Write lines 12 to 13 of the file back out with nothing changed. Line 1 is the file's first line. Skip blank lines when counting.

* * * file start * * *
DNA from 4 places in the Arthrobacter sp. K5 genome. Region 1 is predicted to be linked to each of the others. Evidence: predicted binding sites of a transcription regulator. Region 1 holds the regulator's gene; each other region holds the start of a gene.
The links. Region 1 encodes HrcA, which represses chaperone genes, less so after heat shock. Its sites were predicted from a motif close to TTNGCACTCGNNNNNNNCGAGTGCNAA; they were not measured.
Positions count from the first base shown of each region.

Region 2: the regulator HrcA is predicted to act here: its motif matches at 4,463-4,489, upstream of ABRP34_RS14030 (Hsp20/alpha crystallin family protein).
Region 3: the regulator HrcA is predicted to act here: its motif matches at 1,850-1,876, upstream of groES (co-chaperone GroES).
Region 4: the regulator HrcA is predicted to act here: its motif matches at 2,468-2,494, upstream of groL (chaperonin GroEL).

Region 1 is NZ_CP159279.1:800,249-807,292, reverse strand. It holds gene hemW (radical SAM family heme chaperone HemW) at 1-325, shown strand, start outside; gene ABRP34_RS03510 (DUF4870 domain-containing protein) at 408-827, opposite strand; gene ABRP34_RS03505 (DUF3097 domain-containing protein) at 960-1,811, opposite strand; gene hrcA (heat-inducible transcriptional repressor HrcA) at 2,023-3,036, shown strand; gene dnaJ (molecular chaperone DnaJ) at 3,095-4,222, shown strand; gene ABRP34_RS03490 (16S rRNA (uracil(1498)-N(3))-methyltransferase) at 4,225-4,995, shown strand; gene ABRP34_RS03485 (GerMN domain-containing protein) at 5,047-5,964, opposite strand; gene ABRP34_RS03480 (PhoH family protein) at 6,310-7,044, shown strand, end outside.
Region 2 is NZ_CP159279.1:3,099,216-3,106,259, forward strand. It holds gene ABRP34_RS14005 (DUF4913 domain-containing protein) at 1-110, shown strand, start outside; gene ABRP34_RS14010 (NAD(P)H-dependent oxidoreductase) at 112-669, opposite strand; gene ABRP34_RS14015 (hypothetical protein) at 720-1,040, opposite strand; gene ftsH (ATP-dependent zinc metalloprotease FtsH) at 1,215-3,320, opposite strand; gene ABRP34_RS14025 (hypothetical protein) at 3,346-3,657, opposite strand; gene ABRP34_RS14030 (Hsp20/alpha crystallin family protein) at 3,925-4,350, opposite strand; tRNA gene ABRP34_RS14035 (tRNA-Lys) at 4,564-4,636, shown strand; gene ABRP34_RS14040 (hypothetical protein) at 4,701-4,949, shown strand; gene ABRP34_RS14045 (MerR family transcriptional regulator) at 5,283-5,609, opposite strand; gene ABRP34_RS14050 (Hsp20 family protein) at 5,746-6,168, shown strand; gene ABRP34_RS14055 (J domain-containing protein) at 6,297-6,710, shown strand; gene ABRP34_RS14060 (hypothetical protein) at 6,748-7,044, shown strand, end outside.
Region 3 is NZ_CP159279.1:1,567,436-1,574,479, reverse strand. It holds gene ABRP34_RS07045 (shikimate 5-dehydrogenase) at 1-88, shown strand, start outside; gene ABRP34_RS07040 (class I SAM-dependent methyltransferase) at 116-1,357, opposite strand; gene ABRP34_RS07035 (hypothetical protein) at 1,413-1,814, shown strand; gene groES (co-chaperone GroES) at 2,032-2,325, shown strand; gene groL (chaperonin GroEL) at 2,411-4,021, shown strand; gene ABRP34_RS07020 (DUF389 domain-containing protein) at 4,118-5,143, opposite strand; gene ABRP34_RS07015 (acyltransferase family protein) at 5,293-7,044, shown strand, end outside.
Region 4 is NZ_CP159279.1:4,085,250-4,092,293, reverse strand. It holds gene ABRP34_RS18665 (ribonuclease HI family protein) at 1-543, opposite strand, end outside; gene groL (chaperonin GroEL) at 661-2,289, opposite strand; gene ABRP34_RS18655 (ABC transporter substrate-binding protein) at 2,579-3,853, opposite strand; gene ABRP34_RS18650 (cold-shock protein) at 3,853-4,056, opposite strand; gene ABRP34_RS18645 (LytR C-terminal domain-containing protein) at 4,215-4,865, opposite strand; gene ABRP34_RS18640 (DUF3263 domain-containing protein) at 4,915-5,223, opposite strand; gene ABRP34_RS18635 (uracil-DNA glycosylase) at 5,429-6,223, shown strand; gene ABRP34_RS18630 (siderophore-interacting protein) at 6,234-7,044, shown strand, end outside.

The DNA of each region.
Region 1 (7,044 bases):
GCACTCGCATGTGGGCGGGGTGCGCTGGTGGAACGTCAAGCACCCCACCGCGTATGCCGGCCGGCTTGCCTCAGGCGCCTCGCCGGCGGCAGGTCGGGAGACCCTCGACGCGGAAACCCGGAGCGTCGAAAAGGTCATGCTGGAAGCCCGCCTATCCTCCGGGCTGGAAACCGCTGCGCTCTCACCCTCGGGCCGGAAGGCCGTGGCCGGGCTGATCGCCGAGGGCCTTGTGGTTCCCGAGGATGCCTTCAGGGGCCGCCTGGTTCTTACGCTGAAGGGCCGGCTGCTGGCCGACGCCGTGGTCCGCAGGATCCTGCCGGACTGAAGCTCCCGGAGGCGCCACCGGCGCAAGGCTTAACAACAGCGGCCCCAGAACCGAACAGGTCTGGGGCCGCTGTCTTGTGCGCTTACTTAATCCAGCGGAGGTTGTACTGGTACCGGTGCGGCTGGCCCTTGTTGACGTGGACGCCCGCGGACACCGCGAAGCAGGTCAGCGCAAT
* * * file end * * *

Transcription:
Region 1 (7,044 bases):
GCACTCGCATGTGGGCGGGGTGCGCTGGTGGAACGTCAAGCACCCCACCGCGTATGCCGGCCGGCTTGCCTCAGGCGCCTCGCCGGCGGCAGGTCGGGAGACCCTCGACGCGGAAACCCGGAGCGTCGAAAAGGTCATGCTGGAAGCCCGCCTATCCTCCGGGCTGGAAACCGCTGCGCTCTCACCCTCGGGCCGGAAGGCCGTGGCCGGGCTGATCGCCGAGGGCCTTGTGGTTCCCGAGGATGCCTTCAGGGGCCGCCTGGTTCTTACGCTGAAGGGCCGGCTGCTGGCCGACGCCGTGGTCCGCAGGATCCTGCCGGACTGAAGCTCCCGGAGGCGCCACCGGCGCAAGGCTTAACAACAGCGGCCCCAGAACCGAACAGGTCTGGGGCCGCTGTCTTGTGCGCTTACTTAATCCAGCGGAGGTTGTACTGGTACCGGTGCGGCTGGCCCTTGTTGACGTGGACGCCCGCGGACACCGCGAAGCAGGTCAGCGCAAT